On the first play from scrimmage in Monday's BCS National Championship, Notre Dame stuffed Alabama running back Eddie Lacy for a one-yard gain. Then, the Irish didn't stop the Crimson Tide again.
Less than three minutes into the game, the Tide started to roll. It rolled through the first quarter to a 14-0 lead. It rolled in the second quarter to a 28-0 halftime lead. It rolled all second half to the 42-14 final. By the time the Tide stopped rolling, Notre Dame found itself somewhere off Miami's coast in the Atlantic Ocean puzzled how it got there.
It was easy to piece together. The machine Coach Nick Saban created took every ounce of fight out of the Irish. The Alabama players waited the entire game to dump the Gatorade on Saban. To dump it after one drive, one quarter or one half wouldn't have let the beverage get cool enough. A full title game was the adequate chill time for the red bath. It needed to be cold enough to chill Saban - the icy man who proclaimed a 48-hour rule on his third ring in four years.
Legacy, dynasty and all that jazz. The jazz Saban avoids like the plague. It all was thrown around haphazardly Monday, like the fade passes Brian Kelly seemed determined to have his team complete.
In the gridiron's realm, we see the perfect companions. Saban focuses only on the next snap and the next ring. His discipline and focus are embodied by his players. As the blowout came to the end, quarterback A.J. McCarron yelled at his center, Barrett Jones. McCarron appeared upset at a check by the snapper. Jones shoved him away. Saban stood on the sideline and berated an official. Alabama was ahead by four touchdowns.
Yes, the trickle-down effect that the serious-as-a-heart attack coach is real. The players were playing for perfection. The scoreboard simply didn't matter.
The perfect partner for a man so possessed seems to be the school that employs him. "Roll Damn Tide," the loyalists exclaim year-round. They too are onto the next year, the next recruiting class and the next title run. In Tuscaloosa, the faithful want more and more and more and then some. If ever a man existed who could deliver, it’s the man who brought them three crowns in four years.
That man - the one who wears those goofy straw hats to spring games - is the one they've longed for since the Bear. His crooked expression leaves no room for satisfaction, only obsession. Obsession to beat Auburn. Obsession to win the SEC. Obsession to win the title. Obsession to win the next one and the one after that.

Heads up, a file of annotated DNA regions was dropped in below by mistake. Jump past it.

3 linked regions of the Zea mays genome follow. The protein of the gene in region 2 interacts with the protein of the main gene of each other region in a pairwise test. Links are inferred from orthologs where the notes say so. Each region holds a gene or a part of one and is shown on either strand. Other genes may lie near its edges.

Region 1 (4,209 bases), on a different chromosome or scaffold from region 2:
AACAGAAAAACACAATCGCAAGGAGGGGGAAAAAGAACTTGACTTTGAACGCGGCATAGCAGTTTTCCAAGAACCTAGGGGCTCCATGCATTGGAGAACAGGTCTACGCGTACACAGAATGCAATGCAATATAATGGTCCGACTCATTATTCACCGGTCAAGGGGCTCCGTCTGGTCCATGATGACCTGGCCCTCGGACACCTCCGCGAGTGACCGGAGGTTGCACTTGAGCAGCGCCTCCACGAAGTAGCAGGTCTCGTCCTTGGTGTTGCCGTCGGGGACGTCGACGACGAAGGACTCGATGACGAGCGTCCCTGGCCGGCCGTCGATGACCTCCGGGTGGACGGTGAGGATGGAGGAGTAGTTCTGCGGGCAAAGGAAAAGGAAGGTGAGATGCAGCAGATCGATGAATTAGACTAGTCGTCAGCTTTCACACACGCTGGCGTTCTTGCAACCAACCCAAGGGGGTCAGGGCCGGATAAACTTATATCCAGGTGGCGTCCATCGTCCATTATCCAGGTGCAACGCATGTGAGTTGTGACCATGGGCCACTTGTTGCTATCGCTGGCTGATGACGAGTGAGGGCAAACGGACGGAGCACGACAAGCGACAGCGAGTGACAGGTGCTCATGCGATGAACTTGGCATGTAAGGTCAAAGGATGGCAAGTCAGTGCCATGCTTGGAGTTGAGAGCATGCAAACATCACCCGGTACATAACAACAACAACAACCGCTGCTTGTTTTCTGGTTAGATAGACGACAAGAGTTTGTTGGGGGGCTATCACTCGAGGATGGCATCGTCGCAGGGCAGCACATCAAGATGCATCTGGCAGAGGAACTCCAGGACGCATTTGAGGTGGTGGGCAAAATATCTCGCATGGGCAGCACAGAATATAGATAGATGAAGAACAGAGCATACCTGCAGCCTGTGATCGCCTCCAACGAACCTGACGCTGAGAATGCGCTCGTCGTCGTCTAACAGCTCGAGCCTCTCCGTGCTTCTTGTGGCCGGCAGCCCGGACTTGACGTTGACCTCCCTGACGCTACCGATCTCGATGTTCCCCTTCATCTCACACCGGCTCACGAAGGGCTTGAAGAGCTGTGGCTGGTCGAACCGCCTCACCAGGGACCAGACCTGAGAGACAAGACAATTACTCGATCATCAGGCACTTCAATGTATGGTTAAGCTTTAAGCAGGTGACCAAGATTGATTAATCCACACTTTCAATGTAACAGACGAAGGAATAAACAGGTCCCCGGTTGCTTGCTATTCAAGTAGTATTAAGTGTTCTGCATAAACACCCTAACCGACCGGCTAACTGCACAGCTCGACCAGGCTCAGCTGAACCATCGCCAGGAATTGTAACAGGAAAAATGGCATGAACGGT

In 37 days between the SEC and BCS titles, some of us got lost. Some of us believed Notre Dame could find a way to beat this machine. Somehow, we thought Manti Te'o could be enough to help stop Lacy. When we saw Lacy break through the Heisman Trophy finalist’s arms like paper mache, things became clear. Crystal clear.
There was no remedy for the Irish in Miami. Nothing could prevent that team from winning that game Monday night. It was simply a mismatch. As other schools' fans watched the game, all they could do is shrug. Sorry guys, it's just what they do.
The difficult becomes routine and the unattainable becomes expected. Perhaps Saban's grip on things is too tight and somehow it will be broken.
Yet, we have nothing to suggest that now. We have the remnants of an undefeated team in pieces to see. We have the dreams of a team watched over by Touchdown Jesus thrown in the gutter. We have the man and the machine and a scoreboard that suggests we haven't seen anything yet.
We knew better than to suggest Saban would lose Monday night. At some point, we lost our tables. We forgot that when the Tide has a month to rise, it gets damn high. Then, the damn high Tide rolls.
Boy, does it ever roll.
Sports are all I know. Writing came naturally. Sports writer by night & sports writer by night. Philosophy major who thinks the unexamined sport is not worth watching. Always for hire, never for sale. I believe that silence is the virtue of fools and I can't hear you.